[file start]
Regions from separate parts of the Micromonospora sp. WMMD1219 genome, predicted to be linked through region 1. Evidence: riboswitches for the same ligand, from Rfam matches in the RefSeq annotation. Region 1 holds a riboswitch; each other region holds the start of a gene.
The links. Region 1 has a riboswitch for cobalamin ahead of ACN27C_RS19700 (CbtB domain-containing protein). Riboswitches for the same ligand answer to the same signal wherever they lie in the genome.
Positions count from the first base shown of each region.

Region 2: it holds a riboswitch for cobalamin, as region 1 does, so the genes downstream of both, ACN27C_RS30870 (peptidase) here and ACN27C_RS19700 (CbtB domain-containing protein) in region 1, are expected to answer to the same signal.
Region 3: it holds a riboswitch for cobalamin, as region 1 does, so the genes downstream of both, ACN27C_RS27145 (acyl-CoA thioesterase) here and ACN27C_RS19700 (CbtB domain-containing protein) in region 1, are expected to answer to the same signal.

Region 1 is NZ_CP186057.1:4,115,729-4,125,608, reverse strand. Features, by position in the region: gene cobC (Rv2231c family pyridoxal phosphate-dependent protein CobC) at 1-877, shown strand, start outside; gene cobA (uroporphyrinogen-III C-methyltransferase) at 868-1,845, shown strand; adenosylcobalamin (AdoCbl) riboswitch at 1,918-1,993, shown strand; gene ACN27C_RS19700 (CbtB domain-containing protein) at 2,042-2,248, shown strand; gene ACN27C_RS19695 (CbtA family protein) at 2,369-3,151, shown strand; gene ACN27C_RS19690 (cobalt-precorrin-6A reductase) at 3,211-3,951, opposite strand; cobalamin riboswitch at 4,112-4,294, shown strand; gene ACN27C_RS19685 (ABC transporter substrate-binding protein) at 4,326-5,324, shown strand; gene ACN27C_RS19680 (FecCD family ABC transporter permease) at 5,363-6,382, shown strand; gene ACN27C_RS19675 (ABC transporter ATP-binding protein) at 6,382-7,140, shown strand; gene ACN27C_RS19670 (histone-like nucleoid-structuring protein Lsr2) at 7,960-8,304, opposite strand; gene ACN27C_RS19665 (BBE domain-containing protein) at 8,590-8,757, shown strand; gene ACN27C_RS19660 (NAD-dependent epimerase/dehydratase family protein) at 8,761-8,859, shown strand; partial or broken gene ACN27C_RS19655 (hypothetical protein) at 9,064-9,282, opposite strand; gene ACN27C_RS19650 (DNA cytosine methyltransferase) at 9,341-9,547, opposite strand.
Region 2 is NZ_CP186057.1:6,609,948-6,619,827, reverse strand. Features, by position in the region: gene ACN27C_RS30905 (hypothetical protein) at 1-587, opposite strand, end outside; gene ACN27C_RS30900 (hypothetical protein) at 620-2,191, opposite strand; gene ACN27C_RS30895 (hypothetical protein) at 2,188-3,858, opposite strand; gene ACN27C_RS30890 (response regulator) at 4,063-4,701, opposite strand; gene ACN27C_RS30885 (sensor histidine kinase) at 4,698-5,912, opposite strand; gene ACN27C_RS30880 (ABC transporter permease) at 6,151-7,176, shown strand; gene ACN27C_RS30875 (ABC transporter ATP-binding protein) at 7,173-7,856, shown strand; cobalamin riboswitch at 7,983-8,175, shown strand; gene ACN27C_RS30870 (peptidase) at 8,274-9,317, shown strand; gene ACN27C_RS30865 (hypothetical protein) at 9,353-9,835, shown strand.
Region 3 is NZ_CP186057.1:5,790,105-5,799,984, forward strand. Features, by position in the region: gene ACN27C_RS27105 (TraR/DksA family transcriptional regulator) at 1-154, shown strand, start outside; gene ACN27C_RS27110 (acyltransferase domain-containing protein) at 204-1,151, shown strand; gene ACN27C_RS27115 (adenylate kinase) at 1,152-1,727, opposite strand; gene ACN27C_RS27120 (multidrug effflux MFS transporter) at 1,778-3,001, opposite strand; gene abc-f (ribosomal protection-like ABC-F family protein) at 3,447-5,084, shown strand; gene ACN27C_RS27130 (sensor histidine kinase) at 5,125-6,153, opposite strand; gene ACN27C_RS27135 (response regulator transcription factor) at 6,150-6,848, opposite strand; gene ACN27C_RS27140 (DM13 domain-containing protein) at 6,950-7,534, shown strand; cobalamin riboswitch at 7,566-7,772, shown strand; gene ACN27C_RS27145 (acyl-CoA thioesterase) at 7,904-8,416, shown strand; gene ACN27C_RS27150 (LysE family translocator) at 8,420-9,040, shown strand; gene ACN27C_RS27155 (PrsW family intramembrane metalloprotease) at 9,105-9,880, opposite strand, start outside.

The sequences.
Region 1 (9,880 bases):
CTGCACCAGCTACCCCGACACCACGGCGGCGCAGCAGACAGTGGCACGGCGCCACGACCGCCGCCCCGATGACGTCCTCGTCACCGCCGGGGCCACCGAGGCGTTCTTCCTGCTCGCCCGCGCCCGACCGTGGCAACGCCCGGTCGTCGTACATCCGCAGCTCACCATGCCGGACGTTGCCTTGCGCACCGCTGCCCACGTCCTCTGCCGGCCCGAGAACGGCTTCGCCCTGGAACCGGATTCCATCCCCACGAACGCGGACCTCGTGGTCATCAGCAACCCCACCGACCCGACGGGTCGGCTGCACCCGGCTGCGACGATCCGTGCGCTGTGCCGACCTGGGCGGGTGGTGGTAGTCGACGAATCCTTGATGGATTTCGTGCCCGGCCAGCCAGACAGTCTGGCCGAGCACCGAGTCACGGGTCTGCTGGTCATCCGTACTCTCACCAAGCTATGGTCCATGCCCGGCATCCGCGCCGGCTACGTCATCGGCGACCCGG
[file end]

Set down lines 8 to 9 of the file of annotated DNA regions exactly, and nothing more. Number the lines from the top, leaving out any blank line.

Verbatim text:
Region 3 is NZ_CP186057.1:5,790,105-5,799,984, forward strand. Features, by position in the region: gene ACN27C_RS27105 (TraR/DksA family transcriptional regulator) at 1-154, shown strand, start outside; gene ACN27C_RS27110 (acyltransferase domain-containing protein) at 204-1,151, shown strand; gene ACN27C_RS27115 (adenylate kinase) at 1,152-1,727, opposite strand; gene ACN27C_RS27120 (multidrug effflux MFS transporter) at 1,778-3,001, opposite strand; gene abc-f (ribosomal protection-like ABC-F family protein) at 3,447-5,084, shown strand; gene ACN27C_RS27130 (sensor histidine kinase) at 5,125-6,153, opposite strand; gene ACN27C_RS27135 (response regulator transcription factor) at 6,150-6,848, opposite strand; gene ACN27C_RS27140 (DM13 domain-containing protein) at 6,950-7,534, shown strand; cobalamin riboswitch at 7,566-7,772, shown strand; gene ACN27C_RS27145 (acyl-CoA thioesterase) at 7,904-8,416, shown strand; gene ACN27C_RS27150 (LysE family translocator) at 8,420-9,040, shown strand; gene ACN27C_RS27155 (PrsW family intramembrane metalloprotease) at 9,105-9,880, opposite strand, start outside.

The sequences.